HOW TO PRACTICE Fish Pose IN YOGA (Matsyasana)
Benefits, How to Instructions, Modifications, and Common Alignment Mistakes for Fish Pose
Fish Pose (Sanskrit name: Matsyasana) is named for the Hindu God Matsya, the fish incarnation of Vishnu, as this yoga pose is said to resemble a fish. Vishnu is known as the maintainer and source of the Universe.
The traditional version of the yoga posture is practiced with Padmasana (Full Lotus Pose) legs, which is incredibly challenging for people whose hips do not easily externally rotate. Fish Pose can also be practiced with legs extended—a much more accessible version of the asana.
While the classic version of this yoga pose features the head tilted back without support, we like a supported head much better, as it allows for a much needed—for most people—opportunity to create space and an opening across the chest and shoulders, without the risk of neck strain. You’ll find lots of ways to find the perfect version of this yoga posture for your body in the Yoga 2.0 and Deepen the Pose sections.
Benefits of Fish Pose
Matsyasana is traditionally used as a counterpose for Salamba Sarvangasana (Supported Shoulderstand Pose) as it reverses the head and neck position maintained in Shoulderstand. Fish Pose expands the chest and front of the neck. It also expands the abdomen and stimulates the abdominal organs. The supported yoga versions of Fish Pose can be a wonderful way to relieve neck and shoulder pain, especially when you add layers of cushioning at key joints. Fish Pose has both a mildly stimulating effect that can help relieve fatigue and a gentle, soothing quality to calm the nervous system.
The supported versions of Fish Pose are effective counterposes to the rest of your life. The path of least resistance in the body—especially the thoracic spine—is to bend forward and stoop, a situation that typically increases over time. This is due to both the force of gravity and the force of habit. We all spend so much time bending forward—over desks, devices, counter tops and steering wheels—that unless we actively practice spinal extension, the thoracic spine will tend to freeze in a flexed position over time.
The supported versions of Fish Pose are especially helpful because once you’ve set up your props and relaxed into the yoga pose, it’s easy to settle in and stay a while. This allows the benefits of the yoga posture to sink in deeper. With your chest gently expanded, enjoy breathing deeply and slowly, letting it flow freely for an even more calming effect.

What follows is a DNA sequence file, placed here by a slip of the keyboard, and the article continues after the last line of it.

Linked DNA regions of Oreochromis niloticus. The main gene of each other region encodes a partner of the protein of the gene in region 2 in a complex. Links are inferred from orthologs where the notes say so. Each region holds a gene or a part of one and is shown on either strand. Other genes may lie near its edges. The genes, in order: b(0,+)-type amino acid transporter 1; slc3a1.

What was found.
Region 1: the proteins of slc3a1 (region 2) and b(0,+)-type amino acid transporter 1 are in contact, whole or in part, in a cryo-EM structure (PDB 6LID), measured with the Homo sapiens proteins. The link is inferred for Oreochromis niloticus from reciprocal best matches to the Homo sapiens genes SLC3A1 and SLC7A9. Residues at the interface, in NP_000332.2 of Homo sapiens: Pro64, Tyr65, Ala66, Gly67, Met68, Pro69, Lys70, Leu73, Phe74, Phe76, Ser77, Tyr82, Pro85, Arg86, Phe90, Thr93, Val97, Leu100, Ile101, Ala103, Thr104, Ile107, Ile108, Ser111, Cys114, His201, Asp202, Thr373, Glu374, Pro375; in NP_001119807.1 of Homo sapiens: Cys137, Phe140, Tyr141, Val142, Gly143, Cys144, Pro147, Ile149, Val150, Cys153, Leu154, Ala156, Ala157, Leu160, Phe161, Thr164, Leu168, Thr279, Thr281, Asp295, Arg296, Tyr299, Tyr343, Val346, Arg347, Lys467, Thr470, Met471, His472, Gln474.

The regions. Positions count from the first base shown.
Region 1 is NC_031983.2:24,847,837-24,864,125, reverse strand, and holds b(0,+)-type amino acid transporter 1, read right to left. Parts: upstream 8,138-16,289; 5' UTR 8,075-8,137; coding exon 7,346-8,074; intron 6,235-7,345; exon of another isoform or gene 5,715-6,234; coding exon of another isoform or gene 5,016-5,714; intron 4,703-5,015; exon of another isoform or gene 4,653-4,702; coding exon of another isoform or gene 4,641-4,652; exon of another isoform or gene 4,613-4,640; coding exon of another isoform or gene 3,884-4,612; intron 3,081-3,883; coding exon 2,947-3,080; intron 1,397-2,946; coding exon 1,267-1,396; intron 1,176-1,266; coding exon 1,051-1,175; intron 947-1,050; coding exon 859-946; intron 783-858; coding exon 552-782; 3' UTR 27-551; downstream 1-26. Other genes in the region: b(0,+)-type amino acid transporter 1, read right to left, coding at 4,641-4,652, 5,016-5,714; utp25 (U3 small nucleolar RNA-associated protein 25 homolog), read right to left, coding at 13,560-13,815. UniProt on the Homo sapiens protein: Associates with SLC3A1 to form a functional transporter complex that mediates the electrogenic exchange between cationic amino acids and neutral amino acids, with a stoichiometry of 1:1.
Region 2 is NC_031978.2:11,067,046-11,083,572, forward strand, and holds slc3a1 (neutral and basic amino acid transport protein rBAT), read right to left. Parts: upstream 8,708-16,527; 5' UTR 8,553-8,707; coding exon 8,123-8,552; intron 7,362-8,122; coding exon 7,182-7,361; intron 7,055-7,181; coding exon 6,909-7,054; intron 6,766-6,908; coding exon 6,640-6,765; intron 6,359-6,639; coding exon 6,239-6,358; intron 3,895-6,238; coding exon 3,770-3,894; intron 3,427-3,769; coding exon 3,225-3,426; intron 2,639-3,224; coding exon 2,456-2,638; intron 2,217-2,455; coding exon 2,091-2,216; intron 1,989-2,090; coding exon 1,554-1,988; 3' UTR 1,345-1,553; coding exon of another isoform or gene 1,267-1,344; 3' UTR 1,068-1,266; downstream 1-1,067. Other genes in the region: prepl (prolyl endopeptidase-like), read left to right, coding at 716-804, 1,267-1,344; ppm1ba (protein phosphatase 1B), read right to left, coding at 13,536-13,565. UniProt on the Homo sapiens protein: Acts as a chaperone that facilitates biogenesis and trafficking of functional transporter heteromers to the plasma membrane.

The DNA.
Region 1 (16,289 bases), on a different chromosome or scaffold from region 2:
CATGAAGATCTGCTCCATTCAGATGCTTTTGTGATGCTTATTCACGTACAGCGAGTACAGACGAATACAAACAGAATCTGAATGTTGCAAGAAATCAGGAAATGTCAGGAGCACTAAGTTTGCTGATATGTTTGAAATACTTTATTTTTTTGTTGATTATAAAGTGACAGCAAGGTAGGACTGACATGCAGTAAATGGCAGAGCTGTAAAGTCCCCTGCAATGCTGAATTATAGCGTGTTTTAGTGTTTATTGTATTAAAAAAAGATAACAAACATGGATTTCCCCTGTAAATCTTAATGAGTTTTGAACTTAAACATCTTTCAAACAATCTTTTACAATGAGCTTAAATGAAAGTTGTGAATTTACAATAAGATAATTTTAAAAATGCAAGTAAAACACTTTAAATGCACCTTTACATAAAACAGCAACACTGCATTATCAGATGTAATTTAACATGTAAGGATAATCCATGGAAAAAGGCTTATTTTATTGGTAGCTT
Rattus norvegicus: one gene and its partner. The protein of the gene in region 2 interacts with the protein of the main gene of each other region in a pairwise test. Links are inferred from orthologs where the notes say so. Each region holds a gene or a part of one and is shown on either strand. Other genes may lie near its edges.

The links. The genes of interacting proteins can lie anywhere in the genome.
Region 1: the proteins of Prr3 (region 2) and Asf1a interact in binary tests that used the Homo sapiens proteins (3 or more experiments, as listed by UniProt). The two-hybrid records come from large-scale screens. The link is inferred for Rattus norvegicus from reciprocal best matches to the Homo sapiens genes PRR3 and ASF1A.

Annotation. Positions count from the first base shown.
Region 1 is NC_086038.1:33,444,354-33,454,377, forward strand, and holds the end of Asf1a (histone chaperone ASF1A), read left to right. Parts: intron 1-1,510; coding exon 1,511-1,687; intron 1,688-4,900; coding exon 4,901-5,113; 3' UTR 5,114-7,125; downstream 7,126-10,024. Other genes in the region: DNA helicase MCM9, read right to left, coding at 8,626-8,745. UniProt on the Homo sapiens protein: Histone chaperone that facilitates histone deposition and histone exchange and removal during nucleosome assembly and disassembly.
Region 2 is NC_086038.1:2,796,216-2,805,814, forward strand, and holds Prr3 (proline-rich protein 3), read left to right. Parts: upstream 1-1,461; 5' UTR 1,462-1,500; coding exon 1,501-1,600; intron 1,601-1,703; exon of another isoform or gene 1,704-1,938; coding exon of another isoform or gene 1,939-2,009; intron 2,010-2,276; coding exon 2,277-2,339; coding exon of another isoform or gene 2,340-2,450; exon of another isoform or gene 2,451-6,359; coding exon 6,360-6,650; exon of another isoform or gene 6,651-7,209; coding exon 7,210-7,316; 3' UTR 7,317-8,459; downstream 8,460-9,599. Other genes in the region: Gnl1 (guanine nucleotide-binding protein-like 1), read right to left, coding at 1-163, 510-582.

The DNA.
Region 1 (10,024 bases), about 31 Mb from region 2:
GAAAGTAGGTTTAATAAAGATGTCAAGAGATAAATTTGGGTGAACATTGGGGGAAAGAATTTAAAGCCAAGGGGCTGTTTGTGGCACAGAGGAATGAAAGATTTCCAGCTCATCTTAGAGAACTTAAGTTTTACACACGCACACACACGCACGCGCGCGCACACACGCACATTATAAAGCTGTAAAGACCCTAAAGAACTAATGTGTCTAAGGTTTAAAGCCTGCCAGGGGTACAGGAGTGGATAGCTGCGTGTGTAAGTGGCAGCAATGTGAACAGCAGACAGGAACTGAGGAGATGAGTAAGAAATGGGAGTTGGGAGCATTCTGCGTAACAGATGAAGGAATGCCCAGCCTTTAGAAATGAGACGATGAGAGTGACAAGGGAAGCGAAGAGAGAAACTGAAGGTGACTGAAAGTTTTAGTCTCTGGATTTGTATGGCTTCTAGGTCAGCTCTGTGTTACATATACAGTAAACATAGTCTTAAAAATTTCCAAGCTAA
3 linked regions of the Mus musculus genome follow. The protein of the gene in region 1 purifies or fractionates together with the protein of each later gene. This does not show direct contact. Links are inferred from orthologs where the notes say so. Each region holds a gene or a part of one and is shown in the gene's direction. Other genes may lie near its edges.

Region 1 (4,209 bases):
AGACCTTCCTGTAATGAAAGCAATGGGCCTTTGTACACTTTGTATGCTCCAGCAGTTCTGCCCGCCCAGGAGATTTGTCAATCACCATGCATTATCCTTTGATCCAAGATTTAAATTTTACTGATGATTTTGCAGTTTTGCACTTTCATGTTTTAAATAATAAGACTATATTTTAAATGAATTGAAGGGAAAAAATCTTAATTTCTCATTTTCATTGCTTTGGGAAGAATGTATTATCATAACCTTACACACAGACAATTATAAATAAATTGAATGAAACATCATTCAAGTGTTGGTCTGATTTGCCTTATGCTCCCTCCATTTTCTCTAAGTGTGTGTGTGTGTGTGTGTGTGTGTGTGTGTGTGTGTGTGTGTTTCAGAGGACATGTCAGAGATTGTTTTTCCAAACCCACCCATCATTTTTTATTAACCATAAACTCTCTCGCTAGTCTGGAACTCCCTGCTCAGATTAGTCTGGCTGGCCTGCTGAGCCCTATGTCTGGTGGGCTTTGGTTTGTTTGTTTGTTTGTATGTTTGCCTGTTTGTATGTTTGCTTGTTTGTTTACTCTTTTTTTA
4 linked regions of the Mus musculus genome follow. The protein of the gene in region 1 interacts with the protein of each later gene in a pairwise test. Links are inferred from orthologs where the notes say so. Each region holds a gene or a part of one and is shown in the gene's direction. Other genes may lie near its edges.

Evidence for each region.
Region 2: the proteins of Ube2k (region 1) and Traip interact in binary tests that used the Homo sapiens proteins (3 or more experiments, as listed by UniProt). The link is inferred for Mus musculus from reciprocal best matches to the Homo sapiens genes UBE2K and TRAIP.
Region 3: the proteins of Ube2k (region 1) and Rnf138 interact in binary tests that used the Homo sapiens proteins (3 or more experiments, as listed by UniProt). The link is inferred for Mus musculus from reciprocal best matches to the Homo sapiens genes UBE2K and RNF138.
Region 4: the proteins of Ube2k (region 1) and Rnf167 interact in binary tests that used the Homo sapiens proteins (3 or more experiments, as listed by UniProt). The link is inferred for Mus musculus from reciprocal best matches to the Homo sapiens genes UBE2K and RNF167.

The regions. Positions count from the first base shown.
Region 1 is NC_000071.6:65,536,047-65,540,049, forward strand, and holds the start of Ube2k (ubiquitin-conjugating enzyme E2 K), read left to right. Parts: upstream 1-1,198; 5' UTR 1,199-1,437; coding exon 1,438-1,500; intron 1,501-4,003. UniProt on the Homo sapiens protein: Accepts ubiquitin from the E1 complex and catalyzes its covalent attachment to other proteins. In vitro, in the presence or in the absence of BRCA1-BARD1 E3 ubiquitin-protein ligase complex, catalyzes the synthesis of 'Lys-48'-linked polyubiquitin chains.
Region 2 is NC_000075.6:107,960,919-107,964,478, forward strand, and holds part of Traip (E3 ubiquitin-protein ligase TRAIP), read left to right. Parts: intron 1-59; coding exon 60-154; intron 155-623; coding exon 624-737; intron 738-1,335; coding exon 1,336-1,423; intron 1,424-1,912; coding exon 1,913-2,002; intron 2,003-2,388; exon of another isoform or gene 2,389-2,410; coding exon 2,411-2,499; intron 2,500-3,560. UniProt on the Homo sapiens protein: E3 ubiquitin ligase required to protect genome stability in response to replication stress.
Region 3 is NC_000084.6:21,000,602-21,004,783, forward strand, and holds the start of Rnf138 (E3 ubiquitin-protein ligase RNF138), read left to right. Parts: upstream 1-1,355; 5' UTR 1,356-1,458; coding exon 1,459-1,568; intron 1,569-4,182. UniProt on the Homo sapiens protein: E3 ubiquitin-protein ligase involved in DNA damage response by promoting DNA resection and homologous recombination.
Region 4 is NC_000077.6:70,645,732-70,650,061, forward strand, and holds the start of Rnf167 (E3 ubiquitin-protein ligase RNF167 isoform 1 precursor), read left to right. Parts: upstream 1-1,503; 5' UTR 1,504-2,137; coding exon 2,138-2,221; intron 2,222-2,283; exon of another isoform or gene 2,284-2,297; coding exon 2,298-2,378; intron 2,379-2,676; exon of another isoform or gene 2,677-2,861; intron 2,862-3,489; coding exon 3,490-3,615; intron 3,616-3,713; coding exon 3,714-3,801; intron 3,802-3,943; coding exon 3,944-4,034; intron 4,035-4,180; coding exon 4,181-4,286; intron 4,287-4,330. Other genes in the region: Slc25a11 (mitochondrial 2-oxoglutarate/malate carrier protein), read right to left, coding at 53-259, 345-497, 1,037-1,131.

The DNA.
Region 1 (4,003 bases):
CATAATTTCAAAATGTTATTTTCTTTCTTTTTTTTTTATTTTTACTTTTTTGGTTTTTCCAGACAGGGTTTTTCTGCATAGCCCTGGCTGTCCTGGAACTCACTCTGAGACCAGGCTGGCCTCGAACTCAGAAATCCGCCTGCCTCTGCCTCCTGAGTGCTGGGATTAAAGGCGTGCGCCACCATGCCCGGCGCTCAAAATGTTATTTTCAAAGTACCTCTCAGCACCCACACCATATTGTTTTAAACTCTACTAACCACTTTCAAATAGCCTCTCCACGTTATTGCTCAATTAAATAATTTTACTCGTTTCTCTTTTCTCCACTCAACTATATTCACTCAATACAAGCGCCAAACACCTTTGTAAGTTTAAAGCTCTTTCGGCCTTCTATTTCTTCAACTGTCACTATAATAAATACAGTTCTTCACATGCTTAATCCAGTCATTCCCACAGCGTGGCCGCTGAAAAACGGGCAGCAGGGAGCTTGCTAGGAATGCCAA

A supported Fish Pose can be your best medicine after a day at the computer. Gather up your yoga props, settle in, and breathe deeply.
How to Practice Fish Pose
- From a supine position, bend your elbows out to the sides with your forearms angling inward. The arms should be in a “hands on hips” position with the elbows angling outward. Turn your palms to face the floor.
- Draw your forearms in toward the body as you lift the upper body off the ground. You will be supporting your torso on your forearms. Draw your elbows back so that they are underneath the shoulders.
- Ground your legs as you press your shoulder blades into the ribcage, expanding the front of your chest.
- Keep your head in a neutral position or allow your chin to flex forward, toward your chest. It’s best not to allow your head to hang backward in this yoga pose. Because it displaces the hyoid bone forward, hanging the head backward actually counteracts chest expansion. Hanging the head back can also cause dizziness or nausea in some people.
- Take a deep inhalation to puff up your chest even more. Meanwhile draw your shoulder blades down your back and press them even more firmly onto your ribcage.
- Stay for several breaths.
- To come out of Fish Pose, gently lower your spine and head to the ground. Pull your knees into your chest, rocking gently side to side. Do not come up from this asana too quickly. Take a moment to feel the effect of the pose and allow your body to release the yoga pose gently.